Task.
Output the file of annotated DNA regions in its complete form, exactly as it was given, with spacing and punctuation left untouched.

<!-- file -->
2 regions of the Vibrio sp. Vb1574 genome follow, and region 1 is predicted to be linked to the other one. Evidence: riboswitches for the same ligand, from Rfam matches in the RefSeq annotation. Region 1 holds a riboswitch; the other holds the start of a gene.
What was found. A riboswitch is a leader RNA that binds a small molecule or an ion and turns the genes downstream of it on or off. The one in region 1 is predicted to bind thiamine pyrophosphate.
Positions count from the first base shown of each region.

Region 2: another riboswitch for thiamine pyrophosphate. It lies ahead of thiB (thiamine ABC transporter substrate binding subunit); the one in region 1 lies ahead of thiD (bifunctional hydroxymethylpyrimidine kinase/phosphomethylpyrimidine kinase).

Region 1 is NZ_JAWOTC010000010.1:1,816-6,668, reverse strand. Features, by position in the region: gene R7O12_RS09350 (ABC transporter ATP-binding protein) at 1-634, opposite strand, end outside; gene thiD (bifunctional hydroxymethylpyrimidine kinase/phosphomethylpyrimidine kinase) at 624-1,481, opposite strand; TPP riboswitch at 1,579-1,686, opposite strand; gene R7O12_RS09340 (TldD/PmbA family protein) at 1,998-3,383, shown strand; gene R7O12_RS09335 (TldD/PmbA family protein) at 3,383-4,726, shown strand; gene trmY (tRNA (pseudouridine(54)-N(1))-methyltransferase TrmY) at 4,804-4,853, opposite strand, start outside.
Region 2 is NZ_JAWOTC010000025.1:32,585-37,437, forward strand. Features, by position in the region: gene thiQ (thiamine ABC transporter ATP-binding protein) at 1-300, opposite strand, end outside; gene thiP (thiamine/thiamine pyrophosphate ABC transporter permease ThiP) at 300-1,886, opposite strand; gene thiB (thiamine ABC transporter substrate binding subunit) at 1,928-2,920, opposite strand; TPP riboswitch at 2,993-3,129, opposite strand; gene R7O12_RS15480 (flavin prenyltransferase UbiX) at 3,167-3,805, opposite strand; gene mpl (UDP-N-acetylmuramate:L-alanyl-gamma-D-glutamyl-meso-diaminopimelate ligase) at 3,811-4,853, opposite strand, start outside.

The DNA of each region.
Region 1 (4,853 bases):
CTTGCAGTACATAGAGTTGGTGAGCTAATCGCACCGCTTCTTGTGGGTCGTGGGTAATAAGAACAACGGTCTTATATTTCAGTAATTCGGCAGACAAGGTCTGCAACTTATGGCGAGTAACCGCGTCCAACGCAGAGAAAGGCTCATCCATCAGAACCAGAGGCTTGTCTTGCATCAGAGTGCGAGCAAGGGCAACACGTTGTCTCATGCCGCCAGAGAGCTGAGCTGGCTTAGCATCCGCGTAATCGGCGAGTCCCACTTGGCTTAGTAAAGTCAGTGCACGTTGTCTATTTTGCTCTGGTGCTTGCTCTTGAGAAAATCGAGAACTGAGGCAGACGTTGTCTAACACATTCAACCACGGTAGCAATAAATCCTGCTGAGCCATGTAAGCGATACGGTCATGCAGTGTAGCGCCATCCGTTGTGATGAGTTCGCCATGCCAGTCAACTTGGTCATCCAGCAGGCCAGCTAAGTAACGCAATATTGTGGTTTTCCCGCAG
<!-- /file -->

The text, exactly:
2 regions of the Vibrio sp. Vb1574 genome follow, and region 1 is predicted to be linked to the other one. Evidence: riboswitches for the same ligand, from Rfam matches in the RefSeq annotation. Region 1 holds a riboswitch; the other holds the start of a gene.
What was found. A riboswitch is a leader RNA that binds a small molecule or an ion and turns the genes downstream of it on or off. The one in region 1 is predicted to bind thiamine pyrophosphate.
Positions count from the first base shown of each region.

Region 2: another riboswitch for thiamine pyrophosphate. It lies ahead of thiB (thiamine ABC transporter substrate binding subunit); the one in region 1 lies ahead of thiD (bifunctional hydroxymethylpyrimidine kinase/phosphomethylpyrimidine kinase).

Region 1 is NZ_JAWOTC010000010.1:1,816-6,668, reverse strand. Features, by position in the region: gene R7O12_RS09350 (ABC transporter ATP-binding protein) at 1-634, opposite strand, end outside; gene thiD (bifunctional hydroxymethylpyrimidine kinase/phosphomethylpyrimidine kinase) at 624-1,481, opposite strand; TPP riboswitch at 1,579-1,686, opposite strand; gene R7O12_RS09340 (TldD/PmbA family protein) at 1,998-3,383, shown strand; gene R7O12_RS09335 (TldD/PmbA family protein) at 3,383-4,726, shown strand; gene trmY (tRNA (pseudouridine(54)-N(1))-methyltransferase TrmY) at 4,804-4,853, opposite strand, start outside.
Region 2 is NZ_JAWOTC010000025.1:32,585-37,437, forward strand. Features, by position in the region: gene thiQ (thiamine ABC transporter ATP-binding protein) at 1-300, opposite strand, end outside; gene thiP (thiamine/thiamine pyrophosphate ABC transporter permease ThiP) at 300-1,886, opposite strand; gene thiB (thiamine ABC transporter substrate binding subunit) at 1,928-2,920, opposite strand; TPP riboswitch at 2,993-3,129, opposite strand; gene R7O12_RS15480 (flavin prenyltransferase UbiX) at 3,167-3,805, opposite strand; gene mpl (UDP-N-acetylmuramate:L-alanyl-gamma-D-glutamyl-meso-diaminopimelate ligase) at 3,811-4,853, opposite strand, start outside.

The DNA of each region.
Region 1 (4,853 bases):
CTTGCAGTACATAGAGTTGGTGAGCTAATCGCACCGCTTCTTGTGGGTCGTGGGTAATAAGAACAACGGTCTTATATTTCAGTAATTCGGCAGACAAGGTCTGCAACTTATGGCGAGTAACCGCGTCCAACGCAGAGAAAGGCTCATCCATCAGAACCAGAGGCTTGTCTTGCATCAGAGTGCGAGCAAGGGCAACACGTTGTCTCATGCCGCCAGAGAGCTGAGCTGGCTTAGCATCCGCGTAATCGGCGAGTCCCACTTGGCTTAGTAAAGTCAGTGCACGTTGTCTATTTTGCTCTGGTGCTTGCTCTTGAGAAAATCGAGAACTGAGGCAGACGTTGTCTAACACATTCAACCACGGTAGCAATAAATCCTGCTGAGCCATGTAAGCGATACGGTCATGCAGTGTAGCGCCATCCGTTGTGATGAGTTCGCCATGCCAGTCAACTTGGTCATCCAGCAGGCCAGCTAAGTAACGCAATATTGTGGTTTTCCCGCAG